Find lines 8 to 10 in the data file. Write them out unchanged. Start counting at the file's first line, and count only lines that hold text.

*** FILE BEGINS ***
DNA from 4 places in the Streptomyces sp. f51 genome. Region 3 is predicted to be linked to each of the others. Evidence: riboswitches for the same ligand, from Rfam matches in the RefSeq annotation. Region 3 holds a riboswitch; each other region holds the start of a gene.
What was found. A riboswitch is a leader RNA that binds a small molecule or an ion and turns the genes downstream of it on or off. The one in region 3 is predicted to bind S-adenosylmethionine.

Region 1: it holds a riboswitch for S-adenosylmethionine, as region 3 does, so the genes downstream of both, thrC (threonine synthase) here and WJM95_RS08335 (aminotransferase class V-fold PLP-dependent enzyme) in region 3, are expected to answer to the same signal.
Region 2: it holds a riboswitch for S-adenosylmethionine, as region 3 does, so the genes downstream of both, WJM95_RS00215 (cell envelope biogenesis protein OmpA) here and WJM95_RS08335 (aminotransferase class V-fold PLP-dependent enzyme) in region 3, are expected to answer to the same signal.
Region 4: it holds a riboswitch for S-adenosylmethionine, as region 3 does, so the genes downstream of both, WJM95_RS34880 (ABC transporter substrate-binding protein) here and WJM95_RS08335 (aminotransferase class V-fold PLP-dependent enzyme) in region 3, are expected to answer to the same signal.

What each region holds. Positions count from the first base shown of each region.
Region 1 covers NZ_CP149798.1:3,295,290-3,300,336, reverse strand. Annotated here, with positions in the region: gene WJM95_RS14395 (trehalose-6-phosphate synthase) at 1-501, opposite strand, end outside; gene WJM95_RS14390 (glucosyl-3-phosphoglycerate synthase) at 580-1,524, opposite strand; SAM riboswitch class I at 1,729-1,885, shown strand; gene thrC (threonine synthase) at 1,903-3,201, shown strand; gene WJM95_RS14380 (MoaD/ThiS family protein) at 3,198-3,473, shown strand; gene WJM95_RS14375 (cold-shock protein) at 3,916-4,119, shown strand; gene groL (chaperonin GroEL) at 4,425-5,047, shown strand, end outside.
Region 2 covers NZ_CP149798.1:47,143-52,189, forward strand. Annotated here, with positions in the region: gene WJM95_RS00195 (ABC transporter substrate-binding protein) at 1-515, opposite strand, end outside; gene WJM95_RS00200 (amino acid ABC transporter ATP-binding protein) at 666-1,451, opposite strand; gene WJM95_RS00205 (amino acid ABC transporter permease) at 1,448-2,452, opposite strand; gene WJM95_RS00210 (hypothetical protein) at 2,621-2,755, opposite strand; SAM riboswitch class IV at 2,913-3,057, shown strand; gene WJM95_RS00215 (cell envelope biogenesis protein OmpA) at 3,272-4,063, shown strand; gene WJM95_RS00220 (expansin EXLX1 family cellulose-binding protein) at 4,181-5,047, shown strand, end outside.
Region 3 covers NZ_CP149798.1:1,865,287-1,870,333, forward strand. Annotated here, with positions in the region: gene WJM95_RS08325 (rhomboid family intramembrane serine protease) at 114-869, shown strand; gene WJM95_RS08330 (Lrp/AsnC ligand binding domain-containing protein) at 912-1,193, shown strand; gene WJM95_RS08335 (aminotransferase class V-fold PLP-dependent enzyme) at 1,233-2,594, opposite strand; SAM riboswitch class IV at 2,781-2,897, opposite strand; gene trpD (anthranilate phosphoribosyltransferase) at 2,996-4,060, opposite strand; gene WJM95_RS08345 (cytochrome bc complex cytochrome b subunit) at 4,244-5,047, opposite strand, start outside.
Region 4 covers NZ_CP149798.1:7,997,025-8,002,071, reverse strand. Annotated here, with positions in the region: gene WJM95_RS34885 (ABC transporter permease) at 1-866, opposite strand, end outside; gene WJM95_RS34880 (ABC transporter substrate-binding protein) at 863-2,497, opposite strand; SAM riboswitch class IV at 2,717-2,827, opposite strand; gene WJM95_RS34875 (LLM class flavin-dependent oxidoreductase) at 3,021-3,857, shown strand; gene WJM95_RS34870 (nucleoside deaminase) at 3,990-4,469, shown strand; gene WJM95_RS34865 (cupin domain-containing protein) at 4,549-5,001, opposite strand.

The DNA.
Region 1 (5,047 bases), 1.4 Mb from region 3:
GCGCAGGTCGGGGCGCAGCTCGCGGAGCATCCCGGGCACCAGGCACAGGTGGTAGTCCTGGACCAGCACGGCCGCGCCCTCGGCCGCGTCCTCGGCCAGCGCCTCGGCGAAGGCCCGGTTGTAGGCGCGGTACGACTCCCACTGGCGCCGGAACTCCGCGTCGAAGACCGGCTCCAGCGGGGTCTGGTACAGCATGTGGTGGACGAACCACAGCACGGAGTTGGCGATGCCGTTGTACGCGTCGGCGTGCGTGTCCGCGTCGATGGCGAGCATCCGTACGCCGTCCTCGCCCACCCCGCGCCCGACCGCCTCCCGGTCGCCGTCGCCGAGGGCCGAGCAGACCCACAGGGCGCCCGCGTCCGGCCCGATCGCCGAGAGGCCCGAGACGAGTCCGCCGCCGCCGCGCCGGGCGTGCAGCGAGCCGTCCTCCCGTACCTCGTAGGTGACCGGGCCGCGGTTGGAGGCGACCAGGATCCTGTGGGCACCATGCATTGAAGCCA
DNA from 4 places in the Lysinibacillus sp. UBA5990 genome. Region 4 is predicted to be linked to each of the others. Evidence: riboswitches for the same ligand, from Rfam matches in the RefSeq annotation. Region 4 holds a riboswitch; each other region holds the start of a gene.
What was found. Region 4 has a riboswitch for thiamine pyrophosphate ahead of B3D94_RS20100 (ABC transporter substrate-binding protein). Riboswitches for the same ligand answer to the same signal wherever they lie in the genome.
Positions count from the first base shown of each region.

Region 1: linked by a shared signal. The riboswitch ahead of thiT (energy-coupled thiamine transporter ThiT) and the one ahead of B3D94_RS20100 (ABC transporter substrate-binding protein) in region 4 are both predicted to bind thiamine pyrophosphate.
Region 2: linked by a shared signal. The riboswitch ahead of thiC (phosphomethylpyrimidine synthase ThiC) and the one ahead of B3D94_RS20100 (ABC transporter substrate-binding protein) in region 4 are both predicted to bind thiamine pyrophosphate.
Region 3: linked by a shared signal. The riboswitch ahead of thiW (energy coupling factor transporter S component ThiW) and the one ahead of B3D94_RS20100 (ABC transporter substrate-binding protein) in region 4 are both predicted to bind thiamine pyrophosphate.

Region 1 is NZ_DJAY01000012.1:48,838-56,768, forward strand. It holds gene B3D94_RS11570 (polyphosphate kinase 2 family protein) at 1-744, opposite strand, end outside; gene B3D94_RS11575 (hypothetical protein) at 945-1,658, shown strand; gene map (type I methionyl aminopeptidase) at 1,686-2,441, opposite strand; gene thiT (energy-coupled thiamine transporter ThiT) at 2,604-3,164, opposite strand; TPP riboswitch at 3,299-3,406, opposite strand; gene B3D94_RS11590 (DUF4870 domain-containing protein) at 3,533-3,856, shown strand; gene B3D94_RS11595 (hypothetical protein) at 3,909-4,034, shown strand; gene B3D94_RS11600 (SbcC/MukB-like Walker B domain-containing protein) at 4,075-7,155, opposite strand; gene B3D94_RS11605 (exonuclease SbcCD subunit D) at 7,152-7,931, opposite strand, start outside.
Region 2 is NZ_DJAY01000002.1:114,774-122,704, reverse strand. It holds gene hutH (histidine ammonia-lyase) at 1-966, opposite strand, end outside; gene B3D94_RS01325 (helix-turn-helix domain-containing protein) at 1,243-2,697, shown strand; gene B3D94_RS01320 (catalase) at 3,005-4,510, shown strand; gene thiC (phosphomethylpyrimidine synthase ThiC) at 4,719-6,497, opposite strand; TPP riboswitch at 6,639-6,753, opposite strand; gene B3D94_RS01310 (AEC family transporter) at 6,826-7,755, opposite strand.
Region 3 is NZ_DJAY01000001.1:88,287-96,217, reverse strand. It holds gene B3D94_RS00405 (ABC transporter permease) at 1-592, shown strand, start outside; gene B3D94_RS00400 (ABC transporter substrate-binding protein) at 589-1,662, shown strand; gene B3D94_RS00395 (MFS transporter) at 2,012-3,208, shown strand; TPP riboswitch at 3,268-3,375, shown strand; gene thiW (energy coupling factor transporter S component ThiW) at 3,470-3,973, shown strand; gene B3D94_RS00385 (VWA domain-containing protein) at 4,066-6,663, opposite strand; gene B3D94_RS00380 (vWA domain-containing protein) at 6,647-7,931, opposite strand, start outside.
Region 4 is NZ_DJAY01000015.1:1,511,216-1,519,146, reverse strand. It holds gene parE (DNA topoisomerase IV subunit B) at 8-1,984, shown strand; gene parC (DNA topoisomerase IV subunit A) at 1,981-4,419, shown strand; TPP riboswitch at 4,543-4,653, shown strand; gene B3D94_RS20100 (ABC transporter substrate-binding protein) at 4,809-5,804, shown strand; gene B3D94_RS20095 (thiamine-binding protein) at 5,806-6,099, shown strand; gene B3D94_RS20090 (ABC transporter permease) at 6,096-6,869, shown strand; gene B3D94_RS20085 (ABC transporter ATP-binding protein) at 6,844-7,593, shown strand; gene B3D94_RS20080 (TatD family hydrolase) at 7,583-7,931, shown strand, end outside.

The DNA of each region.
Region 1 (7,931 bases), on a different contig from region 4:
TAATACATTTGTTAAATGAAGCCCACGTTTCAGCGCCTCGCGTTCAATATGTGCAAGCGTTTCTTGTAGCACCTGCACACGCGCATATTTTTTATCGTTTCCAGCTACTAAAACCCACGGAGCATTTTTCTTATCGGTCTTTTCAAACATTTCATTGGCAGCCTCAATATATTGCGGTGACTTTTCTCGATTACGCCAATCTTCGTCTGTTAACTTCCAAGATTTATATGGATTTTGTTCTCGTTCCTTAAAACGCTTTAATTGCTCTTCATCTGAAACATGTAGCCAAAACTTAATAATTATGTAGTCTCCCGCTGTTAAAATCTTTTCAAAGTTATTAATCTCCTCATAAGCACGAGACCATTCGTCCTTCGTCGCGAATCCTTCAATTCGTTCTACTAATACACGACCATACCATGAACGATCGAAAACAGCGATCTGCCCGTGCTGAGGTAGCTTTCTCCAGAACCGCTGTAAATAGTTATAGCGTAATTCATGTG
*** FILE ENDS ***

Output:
Region 2 covers NZ_CP149798.1:47,143-52,189, forward strand. Annotated here, with positions in the region: gene WJM95_RS00195 (ABC transporter substrate-binding protein) at 1-515, opposite strand, end outside; gene WJM95_RS00200 (amino acid ABC transporter ATP-binding protein) at 666-1,451, opposite strand; gene WJM95_RS00205 (amino acid ABC transporter permease) at 1,448-2,452, opposite strand; gene WJM95_RS00210 (hypothetical protein) at 2,621-2,755, opposite strand; SAM riboswitch class IV at 2,913-3,057, shown strand; gene WJM95_RS00215 (cell envelope biogenesis protein OmpA) at 3,272-4,063, shown strand; gene WJM95_RS00220 (expansin EXLX1 family cellulose-binding protein) at 4,181-5,047, shown strand, end outside.
Region 3 covers NZ_CP149798.1:1,865,287-1,870,333, forward strand. Annotated here, with positions in the region: gene WJM95_RS08325 (rhomboid family intramembrane serine protease) at 114-869, shown strand; gene WJM95_RS08330 (Lrp/AsnC ligand binding domain-containing protein) at 912-1,193, shown strand; gene WJM95_RS08335 (aminotransferase class V-fold PLP-dependent enzyme) at 1,233-2,594, opposite strand; SAM riboswitch class IV at 2,781-2,897, opposite strand; gene trpD (anthranilate phosphoribosyltransferase) at 2,996-4,060, opposite strand; gene WJM95_RS08345 (cytochrome bc complex cytochrome b subunit) at 4,244-5,047, opposite strand, start outside.
Region 4 covers NZ_CP149798.1:7,997,025-8,002,071, reverse strand. Annotated here, with positions in the region: gene WJM95_RS34885 (ABC transporter permease) at 1-866, opposite strand, end outside; gene WJM95_RS34880 (ABC transporter substrate-binding protein) at 863-2,497, opposite strand; SAM riboswitch class IV at 2,717-2,827, opposite strand; gene WJM95_RS34875 (LLM class flavin-dependent oxidoreductase) at 3,021-3,857, shown strand; gene WJM95_RS34870 (nucleoside deaminase) at 3,990-4,469, shown strand; gene WJM95_RS34865 (cupin domain-containing protein) at 4,549-5,001, opposite strand.